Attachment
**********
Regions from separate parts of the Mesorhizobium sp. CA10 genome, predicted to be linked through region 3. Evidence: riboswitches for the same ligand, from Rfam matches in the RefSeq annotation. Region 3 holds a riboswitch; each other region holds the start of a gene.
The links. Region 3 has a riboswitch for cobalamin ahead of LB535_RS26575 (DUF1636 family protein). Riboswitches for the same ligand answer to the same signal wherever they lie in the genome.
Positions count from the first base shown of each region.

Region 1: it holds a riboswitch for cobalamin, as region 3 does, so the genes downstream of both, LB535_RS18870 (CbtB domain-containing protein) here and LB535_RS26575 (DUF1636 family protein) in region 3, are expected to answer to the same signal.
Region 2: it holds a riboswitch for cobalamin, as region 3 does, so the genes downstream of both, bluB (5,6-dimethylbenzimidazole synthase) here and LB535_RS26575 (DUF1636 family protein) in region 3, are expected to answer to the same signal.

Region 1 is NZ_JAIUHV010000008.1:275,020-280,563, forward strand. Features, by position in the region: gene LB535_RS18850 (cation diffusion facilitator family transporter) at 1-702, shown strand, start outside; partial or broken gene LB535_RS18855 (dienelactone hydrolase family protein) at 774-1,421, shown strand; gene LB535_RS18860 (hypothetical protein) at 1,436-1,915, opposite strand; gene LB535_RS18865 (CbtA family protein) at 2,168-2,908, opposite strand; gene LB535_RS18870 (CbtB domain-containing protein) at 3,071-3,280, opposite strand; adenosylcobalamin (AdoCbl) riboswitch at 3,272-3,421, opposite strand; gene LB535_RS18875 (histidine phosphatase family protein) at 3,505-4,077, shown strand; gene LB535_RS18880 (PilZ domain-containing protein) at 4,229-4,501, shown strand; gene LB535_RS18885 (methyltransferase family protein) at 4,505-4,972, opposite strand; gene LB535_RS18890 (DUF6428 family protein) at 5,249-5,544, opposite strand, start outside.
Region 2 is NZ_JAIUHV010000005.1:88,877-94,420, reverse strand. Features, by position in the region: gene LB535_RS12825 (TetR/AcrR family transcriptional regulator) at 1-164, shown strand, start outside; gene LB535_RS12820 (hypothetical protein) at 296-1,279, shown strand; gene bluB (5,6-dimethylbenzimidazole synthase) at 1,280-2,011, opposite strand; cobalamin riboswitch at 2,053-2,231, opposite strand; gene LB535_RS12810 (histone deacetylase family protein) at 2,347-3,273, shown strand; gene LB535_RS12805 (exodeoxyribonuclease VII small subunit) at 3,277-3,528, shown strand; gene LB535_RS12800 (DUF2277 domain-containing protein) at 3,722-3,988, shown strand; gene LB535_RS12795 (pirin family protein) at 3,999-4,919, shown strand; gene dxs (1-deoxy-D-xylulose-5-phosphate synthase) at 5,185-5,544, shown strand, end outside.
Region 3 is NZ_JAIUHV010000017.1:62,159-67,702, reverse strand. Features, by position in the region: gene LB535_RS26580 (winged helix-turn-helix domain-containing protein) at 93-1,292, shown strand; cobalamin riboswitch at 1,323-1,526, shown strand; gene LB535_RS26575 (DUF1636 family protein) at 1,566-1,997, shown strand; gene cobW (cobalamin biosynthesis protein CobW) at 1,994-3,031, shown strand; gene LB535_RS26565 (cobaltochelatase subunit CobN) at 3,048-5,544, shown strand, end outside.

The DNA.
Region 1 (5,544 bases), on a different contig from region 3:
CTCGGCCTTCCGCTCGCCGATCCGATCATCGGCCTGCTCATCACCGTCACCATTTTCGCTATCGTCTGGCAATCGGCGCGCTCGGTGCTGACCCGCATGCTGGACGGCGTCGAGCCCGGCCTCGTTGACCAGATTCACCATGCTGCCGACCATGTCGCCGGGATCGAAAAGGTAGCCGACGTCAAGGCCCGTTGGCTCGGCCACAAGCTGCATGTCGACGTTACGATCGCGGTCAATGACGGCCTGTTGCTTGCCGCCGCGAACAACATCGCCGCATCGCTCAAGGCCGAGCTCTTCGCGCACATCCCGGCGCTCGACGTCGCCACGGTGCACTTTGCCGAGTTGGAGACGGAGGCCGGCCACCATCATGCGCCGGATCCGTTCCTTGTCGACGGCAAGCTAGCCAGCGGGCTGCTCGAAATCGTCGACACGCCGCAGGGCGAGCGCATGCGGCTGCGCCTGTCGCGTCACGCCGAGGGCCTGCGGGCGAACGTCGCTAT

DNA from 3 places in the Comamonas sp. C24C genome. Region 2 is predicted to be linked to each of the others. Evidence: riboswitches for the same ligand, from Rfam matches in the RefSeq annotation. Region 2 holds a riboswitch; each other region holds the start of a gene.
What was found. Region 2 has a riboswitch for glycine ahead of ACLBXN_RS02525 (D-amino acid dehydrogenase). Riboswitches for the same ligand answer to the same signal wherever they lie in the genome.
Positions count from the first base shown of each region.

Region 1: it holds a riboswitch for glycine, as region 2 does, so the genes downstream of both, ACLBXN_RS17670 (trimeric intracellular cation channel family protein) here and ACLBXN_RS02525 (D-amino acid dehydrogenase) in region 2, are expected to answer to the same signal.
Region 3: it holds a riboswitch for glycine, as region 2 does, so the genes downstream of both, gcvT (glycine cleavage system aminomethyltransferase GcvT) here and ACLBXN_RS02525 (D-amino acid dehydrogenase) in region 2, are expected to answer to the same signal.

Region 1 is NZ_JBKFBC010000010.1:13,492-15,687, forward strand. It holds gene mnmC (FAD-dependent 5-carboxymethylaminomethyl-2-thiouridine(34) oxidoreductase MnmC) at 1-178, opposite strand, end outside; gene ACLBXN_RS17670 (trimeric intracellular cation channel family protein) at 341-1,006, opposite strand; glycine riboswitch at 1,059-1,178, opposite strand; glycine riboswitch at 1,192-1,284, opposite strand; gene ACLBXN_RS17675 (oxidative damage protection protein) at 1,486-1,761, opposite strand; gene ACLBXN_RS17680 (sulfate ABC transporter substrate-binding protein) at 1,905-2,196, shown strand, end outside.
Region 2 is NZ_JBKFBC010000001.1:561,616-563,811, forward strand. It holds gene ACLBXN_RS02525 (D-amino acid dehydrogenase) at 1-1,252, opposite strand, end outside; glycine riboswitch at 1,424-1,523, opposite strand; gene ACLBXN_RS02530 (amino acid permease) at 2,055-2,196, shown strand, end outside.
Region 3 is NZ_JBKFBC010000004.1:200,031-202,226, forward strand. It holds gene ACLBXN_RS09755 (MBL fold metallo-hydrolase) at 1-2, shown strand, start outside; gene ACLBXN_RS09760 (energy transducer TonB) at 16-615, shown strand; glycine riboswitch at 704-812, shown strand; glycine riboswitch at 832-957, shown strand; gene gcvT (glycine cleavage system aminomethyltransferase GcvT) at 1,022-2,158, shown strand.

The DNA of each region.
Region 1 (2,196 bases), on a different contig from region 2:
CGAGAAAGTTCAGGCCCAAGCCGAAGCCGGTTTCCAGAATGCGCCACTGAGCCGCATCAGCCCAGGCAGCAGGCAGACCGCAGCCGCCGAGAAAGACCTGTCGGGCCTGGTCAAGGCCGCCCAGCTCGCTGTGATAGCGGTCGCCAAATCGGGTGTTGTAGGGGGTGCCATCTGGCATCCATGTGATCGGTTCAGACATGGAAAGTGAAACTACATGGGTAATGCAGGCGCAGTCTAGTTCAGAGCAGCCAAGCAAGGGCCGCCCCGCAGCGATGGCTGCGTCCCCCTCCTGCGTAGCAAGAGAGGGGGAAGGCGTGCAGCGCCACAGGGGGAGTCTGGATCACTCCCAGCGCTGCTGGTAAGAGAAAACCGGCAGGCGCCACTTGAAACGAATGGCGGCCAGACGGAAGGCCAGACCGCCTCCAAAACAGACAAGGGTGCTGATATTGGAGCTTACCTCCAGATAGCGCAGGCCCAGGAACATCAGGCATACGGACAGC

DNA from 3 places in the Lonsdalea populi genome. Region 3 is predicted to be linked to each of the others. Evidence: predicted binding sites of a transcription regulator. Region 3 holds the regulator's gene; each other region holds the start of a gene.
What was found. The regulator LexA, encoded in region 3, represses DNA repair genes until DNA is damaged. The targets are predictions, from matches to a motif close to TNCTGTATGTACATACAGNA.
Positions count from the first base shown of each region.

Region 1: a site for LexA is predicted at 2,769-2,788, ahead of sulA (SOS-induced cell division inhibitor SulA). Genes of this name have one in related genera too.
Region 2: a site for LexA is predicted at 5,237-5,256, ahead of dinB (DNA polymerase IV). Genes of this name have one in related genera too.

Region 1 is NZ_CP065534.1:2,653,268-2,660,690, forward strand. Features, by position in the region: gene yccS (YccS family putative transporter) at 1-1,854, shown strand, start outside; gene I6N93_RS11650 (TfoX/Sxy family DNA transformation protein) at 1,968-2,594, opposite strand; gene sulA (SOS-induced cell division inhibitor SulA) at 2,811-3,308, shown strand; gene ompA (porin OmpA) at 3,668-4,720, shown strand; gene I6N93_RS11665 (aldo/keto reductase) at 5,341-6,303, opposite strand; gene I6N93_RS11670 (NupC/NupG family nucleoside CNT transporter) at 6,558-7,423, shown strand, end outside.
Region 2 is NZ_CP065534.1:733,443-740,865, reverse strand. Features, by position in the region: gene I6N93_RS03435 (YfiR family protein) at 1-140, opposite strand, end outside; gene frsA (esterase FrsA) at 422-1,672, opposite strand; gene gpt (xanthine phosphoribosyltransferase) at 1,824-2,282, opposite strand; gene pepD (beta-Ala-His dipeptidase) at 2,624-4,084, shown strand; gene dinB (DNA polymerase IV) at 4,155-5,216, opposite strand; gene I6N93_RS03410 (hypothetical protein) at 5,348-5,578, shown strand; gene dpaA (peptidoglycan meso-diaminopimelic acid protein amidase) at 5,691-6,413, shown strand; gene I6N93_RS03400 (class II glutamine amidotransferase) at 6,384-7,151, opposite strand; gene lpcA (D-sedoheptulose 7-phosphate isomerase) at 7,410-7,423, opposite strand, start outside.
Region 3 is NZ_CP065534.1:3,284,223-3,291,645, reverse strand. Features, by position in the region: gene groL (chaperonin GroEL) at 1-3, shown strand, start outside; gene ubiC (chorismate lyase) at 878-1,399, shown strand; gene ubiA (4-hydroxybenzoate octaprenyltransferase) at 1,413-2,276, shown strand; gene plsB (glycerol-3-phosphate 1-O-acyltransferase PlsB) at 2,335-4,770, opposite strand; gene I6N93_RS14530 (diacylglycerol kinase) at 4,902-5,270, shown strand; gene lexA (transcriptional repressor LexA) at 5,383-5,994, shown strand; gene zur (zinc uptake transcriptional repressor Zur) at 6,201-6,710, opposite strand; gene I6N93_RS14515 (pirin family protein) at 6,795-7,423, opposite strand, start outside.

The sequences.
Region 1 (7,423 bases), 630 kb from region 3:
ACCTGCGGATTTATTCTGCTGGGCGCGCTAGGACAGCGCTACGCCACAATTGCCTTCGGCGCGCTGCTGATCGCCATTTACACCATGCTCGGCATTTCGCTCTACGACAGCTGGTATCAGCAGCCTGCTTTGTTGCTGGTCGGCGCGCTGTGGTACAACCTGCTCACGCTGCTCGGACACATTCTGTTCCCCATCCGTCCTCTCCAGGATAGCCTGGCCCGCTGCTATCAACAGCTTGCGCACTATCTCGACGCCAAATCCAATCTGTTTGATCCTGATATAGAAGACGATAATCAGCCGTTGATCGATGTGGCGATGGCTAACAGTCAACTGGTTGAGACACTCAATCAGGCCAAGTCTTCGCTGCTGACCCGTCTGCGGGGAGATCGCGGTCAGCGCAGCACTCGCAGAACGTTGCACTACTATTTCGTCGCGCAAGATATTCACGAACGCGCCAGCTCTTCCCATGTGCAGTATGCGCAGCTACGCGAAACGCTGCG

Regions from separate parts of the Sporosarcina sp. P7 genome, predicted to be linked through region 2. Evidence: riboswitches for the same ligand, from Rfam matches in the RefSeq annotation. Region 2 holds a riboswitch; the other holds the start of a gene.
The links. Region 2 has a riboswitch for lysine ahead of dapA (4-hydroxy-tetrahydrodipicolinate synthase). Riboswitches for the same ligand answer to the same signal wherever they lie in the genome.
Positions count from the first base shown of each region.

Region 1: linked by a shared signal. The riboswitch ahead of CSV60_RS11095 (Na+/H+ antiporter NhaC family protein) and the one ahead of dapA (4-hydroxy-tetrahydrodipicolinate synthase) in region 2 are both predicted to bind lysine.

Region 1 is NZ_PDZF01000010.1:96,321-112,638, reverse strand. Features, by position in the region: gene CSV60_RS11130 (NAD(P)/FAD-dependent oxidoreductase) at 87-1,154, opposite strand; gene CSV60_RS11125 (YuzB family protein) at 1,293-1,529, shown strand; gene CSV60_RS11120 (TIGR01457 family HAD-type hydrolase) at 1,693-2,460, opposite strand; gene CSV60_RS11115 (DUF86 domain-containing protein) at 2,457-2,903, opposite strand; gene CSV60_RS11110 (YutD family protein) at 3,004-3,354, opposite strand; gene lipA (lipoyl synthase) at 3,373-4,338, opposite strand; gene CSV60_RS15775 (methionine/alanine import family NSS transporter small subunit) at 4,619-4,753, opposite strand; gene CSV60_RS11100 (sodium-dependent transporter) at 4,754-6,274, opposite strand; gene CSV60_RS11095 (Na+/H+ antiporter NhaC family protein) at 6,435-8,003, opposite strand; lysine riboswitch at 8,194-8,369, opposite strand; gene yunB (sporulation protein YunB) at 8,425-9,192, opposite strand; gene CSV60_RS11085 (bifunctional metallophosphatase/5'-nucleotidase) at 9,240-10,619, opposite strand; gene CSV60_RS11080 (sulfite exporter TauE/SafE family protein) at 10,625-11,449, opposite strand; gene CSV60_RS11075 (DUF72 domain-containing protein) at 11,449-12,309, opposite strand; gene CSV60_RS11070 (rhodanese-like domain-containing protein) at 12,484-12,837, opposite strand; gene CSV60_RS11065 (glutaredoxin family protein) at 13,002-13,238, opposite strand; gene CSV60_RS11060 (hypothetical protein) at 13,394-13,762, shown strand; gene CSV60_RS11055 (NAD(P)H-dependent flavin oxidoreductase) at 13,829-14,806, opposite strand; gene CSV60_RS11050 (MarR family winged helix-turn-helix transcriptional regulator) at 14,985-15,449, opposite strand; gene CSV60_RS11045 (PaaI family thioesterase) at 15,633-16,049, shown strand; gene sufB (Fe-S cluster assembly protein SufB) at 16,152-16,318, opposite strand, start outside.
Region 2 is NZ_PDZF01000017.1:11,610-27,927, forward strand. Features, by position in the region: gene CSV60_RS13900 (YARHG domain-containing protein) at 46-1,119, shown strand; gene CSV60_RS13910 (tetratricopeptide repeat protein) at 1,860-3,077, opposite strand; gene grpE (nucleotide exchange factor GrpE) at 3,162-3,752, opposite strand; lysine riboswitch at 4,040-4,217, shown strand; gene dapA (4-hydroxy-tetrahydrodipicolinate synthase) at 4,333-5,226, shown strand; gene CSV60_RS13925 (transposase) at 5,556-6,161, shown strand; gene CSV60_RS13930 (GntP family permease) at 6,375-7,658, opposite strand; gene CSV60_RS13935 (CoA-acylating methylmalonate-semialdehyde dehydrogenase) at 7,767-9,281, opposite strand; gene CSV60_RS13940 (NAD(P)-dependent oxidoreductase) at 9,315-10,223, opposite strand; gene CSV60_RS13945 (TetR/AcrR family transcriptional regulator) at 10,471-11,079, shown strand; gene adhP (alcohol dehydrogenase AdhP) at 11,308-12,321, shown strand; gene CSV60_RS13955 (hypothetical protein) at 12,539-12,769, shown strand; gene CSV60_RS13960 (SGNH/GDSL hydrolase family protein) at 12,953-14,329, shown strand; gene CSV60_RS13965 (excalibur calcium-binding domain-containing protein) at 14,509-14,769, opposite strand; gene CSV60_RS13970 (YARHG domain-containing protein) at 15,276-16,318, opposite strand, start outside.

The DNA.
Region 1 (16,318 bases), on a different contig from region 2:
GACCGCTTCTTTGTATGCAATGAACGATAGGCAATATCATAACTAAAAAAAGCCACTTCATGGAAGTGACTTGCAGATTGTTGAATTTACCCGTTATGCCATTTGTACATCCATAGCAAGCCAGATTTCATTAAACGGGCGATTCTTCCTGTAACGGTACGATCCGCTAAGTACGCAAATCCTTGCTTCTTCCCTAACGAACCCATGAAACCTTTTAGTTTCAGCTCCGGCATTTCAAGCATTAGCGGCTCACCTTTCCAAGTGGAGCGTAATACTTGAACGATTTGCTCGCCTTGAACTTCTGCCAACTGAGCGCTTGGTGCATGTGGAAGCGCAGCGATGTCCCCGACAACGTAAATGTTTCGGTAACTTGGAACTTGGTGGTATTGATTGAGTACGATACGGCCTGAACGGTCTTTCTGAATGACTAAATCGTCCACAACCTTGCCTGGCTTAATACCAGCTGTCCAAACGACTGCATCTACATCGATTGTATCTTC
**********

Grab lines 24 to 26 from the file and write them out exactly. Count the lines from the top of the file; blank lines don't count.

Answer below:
What was found. The regulator LexA, encoded in region 3, represses DNA repair genes until DNA is damaged. The targets are predictions, from matches to a motif close to TNCTGTATGTACATACAGNA.
Positions count from the first base shown of each region.

Region 1: a site for LexA is predicted at 2,769-2,788, ahead of sulA (SOS-induced cell division inhibitor SulA). Genes of this name have one in related genera too.